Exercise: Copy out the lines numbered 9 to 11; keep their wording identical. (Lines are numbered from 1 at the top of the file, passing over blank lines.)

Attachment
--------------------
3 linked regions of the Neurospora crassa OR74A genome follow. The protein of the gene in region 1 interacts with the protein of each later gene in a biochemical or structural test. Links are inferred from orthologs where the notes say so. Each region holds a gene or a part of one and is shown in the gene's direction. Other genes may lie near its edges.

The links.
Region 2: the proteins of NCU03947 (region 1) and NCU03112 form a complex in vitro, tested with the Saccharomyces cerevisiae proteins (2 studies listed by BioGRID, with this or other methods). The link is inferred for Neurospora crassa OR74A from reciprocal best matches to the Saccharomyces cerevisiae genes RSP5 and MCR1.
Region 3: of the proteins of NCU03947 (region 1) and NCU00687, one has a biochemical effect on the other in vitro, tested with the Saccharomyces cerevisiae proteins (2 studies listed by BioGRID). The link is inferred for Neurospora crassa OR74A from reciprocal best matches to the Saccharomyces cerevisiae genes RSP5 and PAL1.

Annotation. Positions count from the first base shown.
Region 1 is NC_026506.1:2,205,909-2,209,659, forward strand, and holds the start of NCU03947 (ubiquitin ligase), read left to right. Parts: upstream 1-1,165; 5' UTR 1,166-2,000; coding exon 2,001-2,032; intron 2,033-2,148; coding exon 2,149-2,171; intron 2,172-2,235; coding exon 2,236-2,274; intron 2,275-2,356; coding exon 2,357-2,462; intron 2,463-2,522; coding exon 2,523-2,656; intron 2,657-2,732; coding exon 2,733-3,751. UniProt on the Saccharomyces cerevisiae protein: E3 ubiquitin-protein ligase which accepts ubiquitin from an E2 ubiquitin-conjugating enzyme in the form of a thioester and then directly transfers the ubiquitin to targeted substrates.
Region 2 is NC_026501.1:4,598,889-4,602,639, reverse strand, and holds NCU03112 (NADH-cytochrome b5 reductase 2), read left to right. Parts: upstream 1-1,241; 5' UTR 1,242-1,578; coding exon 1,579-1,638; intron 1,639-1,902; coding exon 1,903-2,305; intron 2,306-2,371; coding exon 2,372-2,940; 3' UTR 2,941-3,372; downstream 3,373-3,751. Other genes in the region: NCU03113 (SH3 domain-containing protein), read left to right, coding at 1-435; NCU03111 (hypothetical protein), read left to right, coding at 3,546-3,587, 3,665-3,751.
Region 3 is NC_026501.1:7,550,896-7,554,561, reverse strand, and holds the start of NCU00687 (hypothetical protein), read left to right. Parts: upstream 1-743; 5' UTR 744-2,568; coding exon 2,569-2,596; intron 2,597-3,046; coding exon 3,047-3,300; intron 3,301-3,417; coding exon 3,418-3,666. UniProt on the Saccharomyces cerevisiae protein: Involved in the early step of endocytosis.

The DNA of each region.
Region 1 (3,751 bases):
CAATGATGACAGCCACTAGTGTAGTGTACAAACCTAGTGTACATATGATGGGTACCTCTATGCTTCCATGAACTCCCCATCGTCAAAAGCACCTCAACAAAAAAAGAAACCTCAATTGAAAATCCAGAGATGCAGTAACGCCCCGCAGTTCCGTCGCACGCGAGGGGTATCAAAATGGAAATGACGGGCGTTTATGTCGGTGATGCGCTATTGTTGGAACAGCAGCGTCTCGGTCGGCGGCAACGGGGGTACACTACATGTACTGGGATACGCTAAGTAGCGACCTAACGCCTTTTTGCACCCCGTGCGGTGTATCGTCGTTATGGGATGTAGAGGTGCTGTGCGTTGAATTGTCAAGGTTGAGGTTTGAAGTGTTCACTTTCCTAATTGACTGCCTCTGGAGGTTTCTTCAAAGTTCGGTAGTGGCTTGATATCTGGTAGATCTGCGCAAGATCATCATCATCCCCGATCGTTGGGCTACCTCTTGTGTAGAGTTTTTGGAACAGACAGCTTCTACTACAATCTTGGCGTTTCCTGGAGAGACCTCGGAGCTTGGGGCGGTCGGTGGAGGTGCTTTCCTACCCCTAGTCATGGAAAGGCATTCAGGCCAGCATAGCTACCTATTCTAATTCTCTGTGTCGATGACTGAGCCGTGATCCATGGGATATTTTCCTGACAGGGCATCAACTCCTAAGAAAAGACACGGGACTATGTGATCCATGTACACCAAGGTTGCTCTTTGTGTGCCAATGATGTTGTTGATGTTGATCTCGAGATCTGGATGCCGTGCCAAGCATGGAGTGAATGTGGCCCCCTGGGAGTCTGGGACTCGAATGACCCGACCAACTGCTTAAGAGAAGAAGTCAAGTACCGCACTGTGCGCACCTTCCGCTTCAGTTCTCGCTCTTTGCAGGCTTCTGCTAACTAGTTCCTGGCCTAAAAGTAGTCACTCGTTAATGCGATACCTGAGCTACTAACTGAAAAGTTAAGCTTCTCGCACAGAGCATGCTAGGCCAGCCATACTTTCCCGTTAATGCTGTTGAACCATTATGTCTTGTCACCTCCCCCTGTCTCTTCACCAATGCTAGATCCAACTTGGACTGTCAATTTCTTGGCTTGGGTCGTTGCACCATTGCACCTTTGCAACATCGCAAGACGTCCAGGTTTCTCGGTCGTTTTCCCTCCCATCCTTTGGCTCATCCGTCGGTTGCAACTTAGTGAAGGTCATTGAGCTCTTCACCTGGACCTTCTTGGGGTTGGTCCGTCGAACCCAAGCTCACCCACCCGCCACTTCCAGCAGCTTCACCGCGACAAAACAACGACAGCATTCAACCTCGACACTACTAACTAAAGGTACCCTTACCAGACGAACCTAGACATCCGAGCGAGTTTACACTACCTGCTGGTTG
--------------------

The DNA of each region.
Region 1 (3,751 bases):
CAATGATGACAGCCACTAGTGTAGTGTACAAACCTAGTGTACATATGATGGGTACCTCTATGCTTCCATGAACTCCCCATCGTCAAAAGCACCTCAACAAAAAAAGAAACCTCAATTGAAAATCCAGAGATGCAGTAACGCCCCGCAGTTCCGTCGCACGCGAGGGGTATCAAAATGGAAATGACGGGCGTTTATGTCGGTGATGCGCTATTGTTGGAACAGCAGCGTCTCGGTCGGCGGCAACGGGGGTACACTACATGTACTGGGATACGCTAAGTAGCGACCTAACGCCTTTTTGCACCCCGTGCGGTGTATCGTCGTTATGGGATGTAGAGGTGCTGTGCGTTGAATTGTCAAGGTTGAGGTTTGAAGTGTTCACTTTCCTAATTGACTGCCTCTGGAGGTTTCTTCAAAGTTCGGTAGTGGCTTGATATCTGGTAGATCTGCGCAAGATCATCATCATCCCCGATCGTTGGGCTACCTCTTGTGTAGAGTTTTTGGAACAGACAGCTTCTACTACAATCTTGGCGTTTCCTGGAGAGACCTCGGAGCTTGGGGCGGTCGGTGGAGGTGCTTTCCTACCCCTAGTCATGGAAAGGCATTCAGGCCAGCATAGCTACCTATTCTAATTCTCTGTGTCGATGACTGAGCCGTGATCCATGGGATATTTTCCTGACAGGGCATCAACTCCTAAGAAAAGACACGGGACTATGTGATCCATGTACACCAAGGTTGCTCTTTGTGTGCCAATGATGTTGTTGATGTTGATCTCGAGATCTGGATGCCGTGCCAAGCATGGAGTGAATGTGGCCCCCTGGGAGTCTGGGACTCGAATGACCCGACCAACTGCTTAAGAGAAGAAGTCAAGTACCGCACTGTGCGCACCTTCCGCTTCAGTTCTCGCTCTTTGCAGGCTTCTGCTAACTAGTTCCTGGCCTAAAAGTAGTCACTCGTTAATGCGATACCTGAGCTACTAACTGAAAAGTTAAGCTTCTCGCACAGAGCATGCTAGGCCAGCCATACTTTCCCGTTAATGCTGTTGAACCATTATGTCTTGTCACCTCCCCCTGTCTCTTCACCAATGCTAGATCCAACTTGGACTGTCAATTTCTTGGCTTGGGTCGTTGCACCATTGCACCTTTGCAACATCGCAAGACGTCCAGGTTTCTCGGTCGTTTTCCCTCCCATCCTTTGGCTCATCCGTCGGTTGCAACTTAGTGAAGGTCATTGAGCTCTTCACCTGGACCTTCTTGGGGTTGGTCCGTCGAACCCAAGCTCACCCACCCGCCACTTCCAGCAGCTTCACCGCGACAAAACAACGACAGCATTCAACCTCGACACTACTAACTAAAGGTACCCTTACCAGACGAACCTAGACATCCGAGCGAGTTTACACTACCTGCTGGTTG